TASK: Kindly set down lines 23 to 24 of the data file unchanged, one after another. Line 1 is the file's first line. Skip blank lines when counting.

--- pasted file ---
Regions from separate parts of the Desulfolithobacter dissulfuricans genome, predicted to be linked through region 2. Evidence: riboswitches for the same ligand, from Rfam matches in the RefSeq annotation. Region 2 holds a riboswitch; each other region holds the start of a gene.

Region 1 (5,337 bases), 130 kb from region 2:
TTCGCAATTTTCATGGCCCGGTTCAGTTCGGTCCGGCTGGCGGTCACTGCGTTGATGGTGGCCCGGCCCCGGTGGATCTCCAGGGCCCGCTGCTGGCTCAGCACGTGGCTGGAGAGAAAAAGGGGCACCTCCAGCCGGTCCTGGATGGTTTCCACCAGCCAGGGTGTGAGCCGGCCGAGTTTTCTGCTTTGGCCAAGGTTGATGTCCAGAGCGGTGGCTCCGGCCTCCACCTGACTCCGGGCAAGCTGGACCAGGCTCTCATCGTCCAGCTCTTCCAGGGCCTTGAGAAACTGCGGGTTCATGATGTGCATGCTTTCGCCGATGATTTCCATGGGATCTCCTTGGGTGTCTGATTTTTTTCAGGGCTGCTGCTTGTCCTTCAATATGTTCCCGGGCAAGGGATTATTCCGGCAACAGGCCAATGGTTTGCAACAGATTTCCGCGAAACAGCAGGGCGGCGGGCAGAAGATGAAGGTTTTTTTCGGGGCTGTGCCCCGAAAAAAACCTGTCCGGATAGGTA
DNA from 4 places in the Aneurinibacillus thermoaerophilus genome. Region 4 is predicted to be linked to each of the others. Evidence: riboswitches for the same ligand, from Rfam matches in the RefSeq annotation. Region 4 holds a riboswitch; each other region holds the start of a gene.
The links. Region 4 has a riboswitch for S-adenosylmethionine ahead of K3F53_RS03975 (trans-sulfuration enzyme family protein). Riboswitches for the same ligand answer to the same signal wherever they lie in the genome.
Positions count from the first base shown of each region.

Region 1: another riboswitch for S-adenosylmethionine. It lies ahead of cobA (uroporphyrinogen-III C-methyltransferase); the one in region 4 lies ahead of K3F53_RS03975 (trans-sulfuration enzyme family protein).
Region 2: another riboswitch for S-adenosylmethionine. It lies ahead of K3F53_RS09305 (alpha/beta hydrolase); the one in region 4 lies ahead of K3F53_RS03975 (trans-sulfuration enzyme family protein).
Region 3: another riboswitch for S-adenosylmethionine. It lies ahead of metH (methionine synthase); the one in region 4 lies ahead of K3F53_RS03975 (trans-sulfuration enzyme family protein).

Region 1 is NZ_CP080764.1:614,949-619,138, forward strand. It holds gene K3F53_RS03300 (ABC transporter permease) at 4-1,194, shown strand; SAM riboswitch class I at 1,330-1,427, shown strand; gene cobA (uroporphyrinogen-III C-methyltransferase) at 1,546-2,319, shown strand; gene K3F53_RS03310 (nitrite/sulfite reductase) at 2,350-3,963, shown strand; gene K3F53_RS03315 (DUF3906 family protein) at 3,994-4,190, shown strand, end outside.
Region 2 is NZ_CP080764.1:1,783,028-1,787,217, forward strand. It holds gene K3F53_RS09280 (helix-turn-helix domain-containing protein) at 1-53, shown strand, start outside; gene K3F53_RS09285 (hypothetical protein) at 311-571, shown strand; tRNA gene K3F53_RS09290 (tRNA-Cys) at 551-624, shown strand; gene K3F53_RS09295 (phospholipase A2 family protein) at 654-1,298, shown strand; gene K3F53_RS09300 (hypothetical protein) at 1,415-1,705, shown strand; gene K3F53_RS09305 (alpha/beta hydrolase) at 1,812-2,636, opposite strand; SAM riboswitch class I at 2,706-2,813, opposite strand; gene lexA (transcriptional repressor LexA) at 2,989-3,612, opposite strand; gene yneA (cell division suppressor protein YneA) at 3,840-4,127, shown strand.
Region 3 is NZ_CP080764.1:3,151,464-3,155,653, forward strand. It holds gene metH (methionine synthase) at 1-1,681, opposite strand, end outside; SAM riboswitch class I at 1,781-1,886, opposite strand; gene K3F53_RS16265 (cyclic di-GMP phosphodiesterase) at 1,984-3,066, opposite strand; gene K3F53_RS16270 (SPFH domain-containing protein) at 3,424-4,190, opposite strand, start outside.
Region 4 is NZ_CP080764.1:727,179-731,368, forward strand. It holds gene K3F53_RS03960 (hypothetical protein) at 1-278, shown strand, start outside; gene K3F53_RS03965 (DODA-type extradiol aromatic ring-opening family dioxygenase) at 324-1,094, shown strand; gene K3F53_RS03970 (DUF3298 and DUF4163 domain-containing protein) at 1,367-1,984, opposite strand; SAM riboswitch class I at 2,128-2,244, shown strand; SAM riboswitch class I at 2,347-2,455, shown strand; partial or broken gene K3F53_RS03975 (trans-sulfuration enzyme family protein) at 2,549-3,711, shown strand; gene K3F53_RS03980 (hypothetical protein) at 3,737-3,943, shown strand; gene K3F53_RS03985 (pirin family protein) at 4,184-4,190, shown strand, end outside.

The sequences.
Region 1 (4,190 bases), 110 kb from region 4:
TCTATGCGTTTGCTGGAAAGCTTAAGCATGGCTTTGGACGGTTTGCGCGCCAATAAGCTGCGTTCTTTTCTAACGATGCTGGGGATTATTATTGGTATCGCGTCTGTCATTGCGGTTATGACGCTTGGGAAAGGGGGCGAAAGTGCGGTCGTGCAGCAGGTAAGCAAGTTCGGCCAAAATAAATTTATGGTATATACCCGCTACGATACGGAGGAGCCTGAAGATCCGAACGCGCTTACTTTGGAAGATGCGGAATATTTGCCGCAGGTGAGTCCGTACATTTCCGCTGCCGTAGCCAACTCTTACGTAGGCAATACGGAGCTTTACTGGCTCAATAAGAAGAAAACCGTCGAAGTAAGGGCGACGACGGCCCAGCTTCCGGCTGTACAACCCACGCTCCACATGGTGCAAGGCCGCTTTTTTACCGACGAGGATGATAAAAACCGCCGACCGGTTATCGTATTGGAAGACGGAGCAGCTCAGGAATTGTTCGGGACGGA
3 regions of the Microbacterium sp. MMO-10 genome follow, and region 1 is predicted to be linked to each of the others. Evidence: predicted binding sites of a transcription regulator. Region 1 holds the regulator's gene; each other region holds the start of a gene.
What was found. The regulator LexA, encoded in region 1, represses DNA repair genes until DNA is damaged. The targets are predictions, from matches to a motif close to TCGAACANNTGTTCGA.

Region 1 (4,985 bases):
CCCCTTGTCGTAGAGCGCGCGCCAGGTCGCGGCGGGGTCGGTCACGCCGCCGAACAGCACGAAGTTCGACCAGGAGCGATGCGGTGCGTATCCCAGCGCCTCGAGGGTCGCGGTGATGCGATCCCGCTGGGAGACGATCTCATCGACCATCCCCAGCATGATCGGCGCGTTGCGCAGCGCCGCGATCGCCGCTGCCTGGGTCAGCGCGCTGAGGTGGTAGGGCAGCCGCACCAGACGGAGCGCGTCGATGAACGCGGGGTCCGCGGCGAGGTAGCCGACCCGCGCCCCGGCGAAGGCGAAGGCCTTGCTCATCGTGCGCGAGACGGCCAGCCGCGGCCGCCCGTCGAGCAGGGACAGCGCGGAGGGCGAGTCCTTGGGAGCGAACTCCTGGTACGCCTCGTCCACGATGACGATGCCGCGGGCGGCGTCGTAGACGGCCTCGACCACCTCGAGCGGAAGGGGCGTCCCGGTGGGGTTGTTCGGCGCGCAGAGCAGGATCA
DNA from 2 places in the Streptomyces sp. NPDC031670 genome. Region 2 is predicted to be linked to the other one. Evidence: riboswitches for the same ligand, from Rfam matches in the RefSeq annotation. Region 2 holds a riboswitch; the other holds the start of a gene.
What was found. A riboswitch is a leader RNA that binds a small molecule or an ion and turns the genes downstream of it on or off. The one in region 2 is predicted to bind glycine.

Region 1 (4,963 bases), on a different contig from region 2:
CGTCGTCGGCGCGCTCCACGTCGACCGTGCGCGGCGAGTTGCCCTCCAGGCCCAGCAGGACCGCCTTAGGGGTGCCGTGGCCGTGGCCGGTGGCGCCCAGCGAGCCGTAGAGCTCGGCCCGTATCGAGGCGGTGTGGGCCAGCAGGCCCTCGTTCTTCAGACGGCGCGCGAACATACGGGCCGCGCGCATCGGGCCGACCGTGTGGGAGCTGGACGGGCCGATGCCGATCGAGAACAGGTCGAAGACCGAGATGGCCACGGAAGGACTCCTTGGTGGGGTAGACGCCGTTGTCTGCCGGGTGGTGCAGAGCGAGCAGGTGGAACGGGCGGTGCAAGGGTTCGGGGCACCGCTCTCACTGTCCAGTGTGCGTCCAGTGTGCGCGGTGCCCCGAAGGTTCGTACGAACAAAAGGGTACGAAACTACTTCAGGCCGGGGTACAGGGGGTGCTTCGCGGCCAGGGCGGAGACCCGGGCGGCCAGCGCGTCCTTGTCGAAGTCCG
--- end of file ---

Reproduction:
Region 1 (4,963 bases), on a different contig from region 2:
CGTCGTCGGCGCGCTCCACGTCGACCGTGCGCGGCGAGTTGCCCTCCAGGCCCAGCAGGACCGCCTTAGGGGTGCCGTGGCCGTGGCCGGTGGCGCCCAGCGAGCCGTAGAGCTCGGCCCGTATCGAGGCGGTGTGGGCCAGCAGGCCCTCGTTCTTCAGACGGCGCGCGAACATACGGGCCGCGCGCATCGGGCCGACCGTGTGGGAGCTGGACGGGCCGATGCCGATCGAGAACAGGTCGAAGACCGAGATGGCCACGGAAGGACTCCTTGGTGGGGTAGACGCCGTTGTCTGCCGGGTGGTGCAGAGCGAGCAGGTGGAACGGGCGGTGCAAGGGTTCGGGGCACCGCTCTCACTGTCCAGTGTGCGTCCAGTGTGCGCGGTGCCCCGAAGGTTCGTACGAACAAAAGGGTACGAAACTACTTCAGGCCGGGGTACAGGGGGTGCTTCGCGGCCAGGGCGGAGACCCGGGCGGCCAGCGCGTCCTTGTCGAAGTCCG